Music

Tokyo Community Radio: The spirit of pirate radio is reignited in Japan

by Chris Russell

Staff Writer

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From The Electrifying Mojo in Detroit, who played a crucial role in the development of what would become the city’s eponymous techno sound, to Slimzee mapping out the early sonic terrain of grime in London, radio has loomed large in the progression of electronic music, arguably more so than other sounds owing to the centrality of the DJ mix as a musical form within the genre.

Around the world, the sheer volume of online stations dedicated to niche and not-so-niche electronic music, broadly defined, is staggering — from New York’s The Lot to Amsterdam’s Red Light Radio and beyond, there is no shortage of listening options. Japan has its fair share, too, with Block FM, Dublab, Wrep and AbemaMix, among others, offering varying degrees of specialism, professionalism and commercial intent.

Meanwhile, local institution Dommune, although not strictly a radio station, did much to pioneer the use of video broadcasts in this area (although many stations identify as radio, the extent to which they conform to traditional notions of the format varies).

But despite the plethora of stations and platforms in Tokyo, the city still lacks a unifying force that brings together and gives expression to its underground scene in the manner of London’s NTS or Rinse FM. Those stations enjoy a strong degree of familiarity with electronic music fans in not just the U.K. capital but worldwide. The absence of such a setup in Tokyo is manifested in the fact that many of Japan’s rising stars in the electronic music scene either have no consistent outlet or, for various reasons, are forced to turn to stations overseas.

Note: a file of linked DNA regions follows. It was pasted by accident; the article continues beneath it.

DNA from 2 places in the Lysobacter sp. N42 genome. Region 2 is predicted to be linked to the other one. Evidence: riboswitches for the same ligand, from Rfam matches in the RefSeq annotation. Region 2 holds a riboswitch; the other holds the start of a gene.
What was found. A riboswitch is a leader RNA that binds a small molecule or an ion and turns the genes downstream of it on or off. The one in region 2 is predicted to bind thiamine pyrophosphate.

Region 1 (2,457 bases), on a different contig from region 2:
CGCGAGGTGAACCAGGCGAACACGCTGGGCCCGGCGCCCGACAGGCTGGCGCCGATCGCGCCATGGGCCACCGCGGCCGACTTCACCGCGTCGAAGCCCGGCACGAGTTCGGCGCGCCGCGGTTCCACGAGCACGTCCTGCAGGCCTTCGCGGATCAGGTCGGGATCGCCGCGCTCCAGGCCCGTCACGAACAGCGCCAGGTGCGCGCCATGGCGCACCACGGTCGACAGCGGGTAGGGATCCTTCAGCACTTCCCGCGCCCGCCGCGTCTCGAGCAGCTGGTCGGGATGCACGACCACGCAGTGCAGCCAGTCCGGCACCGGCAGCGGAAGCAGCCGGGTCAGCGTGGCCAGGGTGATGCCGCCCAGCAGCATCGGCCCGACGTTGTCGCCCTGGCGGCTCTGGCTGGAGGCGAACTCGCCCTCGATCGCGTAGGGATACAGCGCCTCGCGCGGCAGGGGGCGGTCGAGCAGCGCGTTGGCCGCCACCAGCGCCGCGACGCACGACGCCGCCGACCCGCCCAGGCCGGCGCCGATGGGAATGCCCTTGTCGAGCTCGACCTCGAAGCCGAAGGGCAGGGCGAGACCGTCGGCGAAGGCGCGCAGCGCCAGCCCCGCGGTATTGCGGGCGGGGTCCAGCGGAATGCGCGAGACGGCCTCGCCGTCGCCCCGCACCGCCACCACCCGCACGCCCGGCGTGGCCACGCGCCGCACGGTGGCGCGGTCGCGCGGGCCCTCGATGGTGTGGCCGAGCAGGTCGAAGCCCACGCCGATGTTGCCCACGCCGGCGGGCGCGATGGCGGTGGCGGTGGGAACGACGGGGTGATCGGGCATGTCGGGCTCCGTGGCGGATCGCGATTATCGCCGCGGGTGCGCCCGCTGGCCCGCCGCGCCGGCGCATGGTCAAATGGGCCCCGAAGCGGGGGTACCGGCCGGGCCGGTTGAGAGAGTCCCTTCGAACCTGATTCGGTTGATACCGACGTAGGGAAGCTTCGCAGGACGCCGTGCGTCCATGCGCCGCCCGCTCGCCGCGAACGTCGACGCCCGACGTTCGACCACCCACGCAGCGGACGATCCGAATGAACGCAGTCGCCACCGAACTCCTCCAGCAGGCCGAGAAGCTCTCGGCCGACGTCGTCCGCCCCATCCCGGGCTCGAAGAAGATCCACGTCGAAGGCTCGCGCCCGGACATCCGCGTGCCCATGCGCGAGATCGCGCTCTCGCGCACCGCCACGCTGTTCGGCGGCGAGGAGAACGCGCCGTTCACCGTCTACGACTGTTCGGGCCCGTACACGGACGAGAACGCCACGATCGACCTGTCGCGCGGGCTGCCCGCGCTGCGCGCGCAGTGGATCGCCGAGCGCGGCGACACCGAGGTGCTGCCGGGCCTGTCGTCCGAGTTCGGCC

Stepping into the apparent gap is Tokyo Community Radio (TCR), which joins a host of other East Asian online stations that have sprung up in the past few years, all adopting the “community” moniker. Such is the need for that kind of platform, at least two similar stations are being mooted, although no concrete plans have been announced yet.

“I started TCR because in Japan there isn’t a place for local and international talent to communicate and show their skills, like I saw in Europe and Asia,” says Rika Hirota, aka Licaxxx, TCR’s founder. “I wanted to create a place for this to happen.”

Launched on Feb. 7, TCR explicitly espouses an independent, DIY pirate radio ethos, even if it has shied away from the illegal broadcasts that define that medium. But although Japan does have a small history of pirate radio stations and so-called mini FMs — stations that use a purposefully weak signal to avoid requiring a license — it’s a culture that lacks the same kind of presence it has had elsewhere in the world. Hirota, for example, says she grew up listening to J-Wave, but came to be influenced by the concept through listening to the DJ Gilles Peterson.

“I like the spirit of pirate radio, which is different from all of the commercial music (stations) in Japan,” she says.